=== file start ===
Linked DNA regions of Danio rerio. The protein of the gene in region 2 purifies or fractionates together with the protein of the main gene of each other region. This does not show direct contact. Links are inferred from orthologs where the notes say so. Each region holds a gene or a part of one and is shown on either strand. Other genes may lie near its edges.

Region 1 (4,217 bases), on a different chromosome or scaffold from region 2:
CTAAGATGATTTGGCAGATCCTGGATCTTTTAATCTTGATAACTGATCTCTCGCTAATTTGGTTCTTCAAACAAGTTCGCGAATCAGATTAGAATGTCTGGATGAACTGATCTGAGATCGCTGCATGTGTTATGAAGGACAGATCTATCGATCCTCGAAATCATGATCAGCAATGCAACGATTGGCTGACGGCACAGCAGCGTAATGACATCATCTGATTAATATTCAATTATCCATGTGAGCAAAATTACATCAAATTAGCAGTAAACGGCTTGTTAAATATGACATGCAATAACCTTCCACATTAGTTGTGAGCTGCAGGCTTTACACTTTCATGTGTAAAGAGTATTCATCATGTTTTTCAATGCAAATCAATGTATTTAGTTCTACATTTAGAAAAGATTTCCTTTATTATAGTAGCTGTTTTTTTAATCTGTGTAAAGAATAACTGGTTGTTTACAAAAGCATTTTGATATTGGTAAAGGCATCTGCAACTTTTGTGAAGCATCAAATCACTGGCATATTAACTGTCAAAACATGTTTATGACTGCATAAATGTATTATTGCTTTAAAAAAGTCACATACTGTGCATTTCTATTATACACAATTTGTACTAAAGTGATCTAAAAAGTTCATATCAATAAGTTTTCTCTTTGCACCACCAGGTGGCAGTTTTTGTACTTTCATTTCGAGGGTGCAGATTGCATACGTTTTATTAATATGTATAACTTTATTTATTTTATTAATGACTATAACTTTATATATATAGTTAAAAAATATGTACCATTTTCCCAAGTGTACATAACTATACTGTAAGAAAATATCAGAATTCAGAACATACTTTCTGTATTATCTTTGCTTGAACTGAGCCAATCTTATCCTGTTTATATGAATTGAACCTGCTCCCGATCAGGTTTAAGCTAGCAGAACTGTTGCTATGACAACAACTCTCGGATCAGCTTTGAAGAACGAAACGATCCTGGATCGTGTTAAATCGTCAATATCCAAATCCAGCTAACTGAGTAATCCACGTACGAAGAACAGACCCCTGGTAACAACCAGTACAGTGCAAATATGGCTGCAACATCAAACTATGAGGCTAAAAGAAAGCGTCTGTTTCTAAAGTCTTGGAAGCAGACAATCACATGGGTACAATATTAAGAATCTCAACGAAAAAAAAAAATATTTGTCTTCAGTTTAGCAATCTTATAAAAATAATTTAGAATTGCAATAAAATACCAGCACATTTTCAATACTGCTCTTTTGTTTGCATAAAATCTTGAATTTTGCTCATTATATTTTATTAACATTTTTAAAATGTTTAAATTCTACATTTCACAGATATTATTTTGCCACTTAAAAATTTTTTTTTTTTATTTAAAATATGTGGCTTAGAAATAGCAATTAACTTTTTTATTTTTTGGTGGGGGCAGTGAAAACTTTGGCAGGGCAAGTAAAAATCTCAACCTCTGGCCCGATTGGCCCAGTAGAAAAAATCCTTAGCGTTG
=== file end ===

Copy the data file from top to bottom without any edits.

Linked DNA regions of Danio rerio. The protein of the gene in region 2 purifies or fractionates together with the protein of the main gene of each other region. This does not show direct contact. Links are inferred from orthologs where the notes say so. Each region holds a gene or a part of one and is shown on either strand. Other genes may lie near its edges.

Region 1 (4,217 bases), on a different chromosome or scaffold from region 2:
CTAAGATGATTTGGCAGATCCTGGATCTTTTAATCTTGATAACTGATCTCTCGCTAATTTGGTTCTTCAAACAAGTTCGCGAATCAGATTAGAATGTCTGGATGAACTGATCTGAGATCGCTGCATGTGTTATGAAGGACAGATCTATCGATCCTCGAAATCATGATCAGCAATGCAACGATTGGCTGACGGCACAGCAGCGTAATGACATCATCTGATTAATATTCAATTATCCATGTGAGCAAAATTACATCAAATTAGCAGTAAACGGCTTGTTAAATATGACATGCAATAACCTTCCACATTAGTTGTGAGCTGCAGGCTTTACACTTTCATGTGTAAAGAGTATTCATCATGTTTTTCAATGCAAATCAATGTATTTAGTTCTACATTTAGAAAAGATTTCCTTTATTATAGTAGCTGTTTTTTTAATCTGTGTAAAGAATAACTGGTTGTTTACAAAAGCATTTTGATATTGGTAAAGGCATCTGCAACTTTTGTGAAGCATCAAATCACTGGCATATTAACTGTCAAAACATGTTTATGACTGCATAAATGTATTATTGCTTTAAAAAAGTCACATACTGTGCATTTCTATTATACACAATTTGTACTAAAGTGATCTAAAAAGTTCATATCAATAAGTTTTCTCTTTGCACCACCAGGTGGCAGTTTTTGTACTTTCATTTCGAGGGTGCAGATTGCATACGTTTTATTAATATGTATAACTTTATTTATTTTATTAATGACTATAACTTTATATATATAGTTAAAAAATATGTACCATTTTCCCAAGTGTACATAACTATACTGTAAGAAAATATCAGAATTCAGAACATACTTTCTGTATTATCTTTGCTTGAACTGAGCCAATCTTATCCTGTTTATATGAATTGAACCTGCTCCCGATCAGGTTTAAGCTAGCAGAACTGTTGCTATGACAACAACTCTCGGATCAGCTTTGAAGAACGAAACGATCCTGGATCGTGTTAAATCGTCAATATCCAAATCCAGCTAACTGAGTAATCCACGTACGAAGAACAGACCCCTGGTAACAACCAGTACAGTGCAAATATGGCTGCAACATCAAACTATGAGGCTAAAAGAAAGCGTCTGTTTCTAAAGTCTTGGAAGCAGACAATCACATGGGTACAATATTAAGAATCTCAACGAAAAAAAAAAATATTTGTCTTCAGTTTAGCAATCTTATAAAAATAATTTAGAATTGCAATAAAATACCAGCACATTTTCAATACTGCTCTTTTGTTTGCATAAAATCTTGAATTTTGCTCATTATATTTTATTAACATTTTTAAAATGTTTAAATTCTACATTTCACAGATATTATTTTGCCACTTAAAAATTTTTTTTTTTTATTTAAAATATGTGGCTTAGAAATAGCAATTAACTTTTTTATTTTTTGGTGGGGGCAGTGAAAACTTTGGCAGGGCAAGTAAAAATCTCAACCTCTGGCCCGATTGGCCCAGTAGAAAAAATCCTTAGCGTTG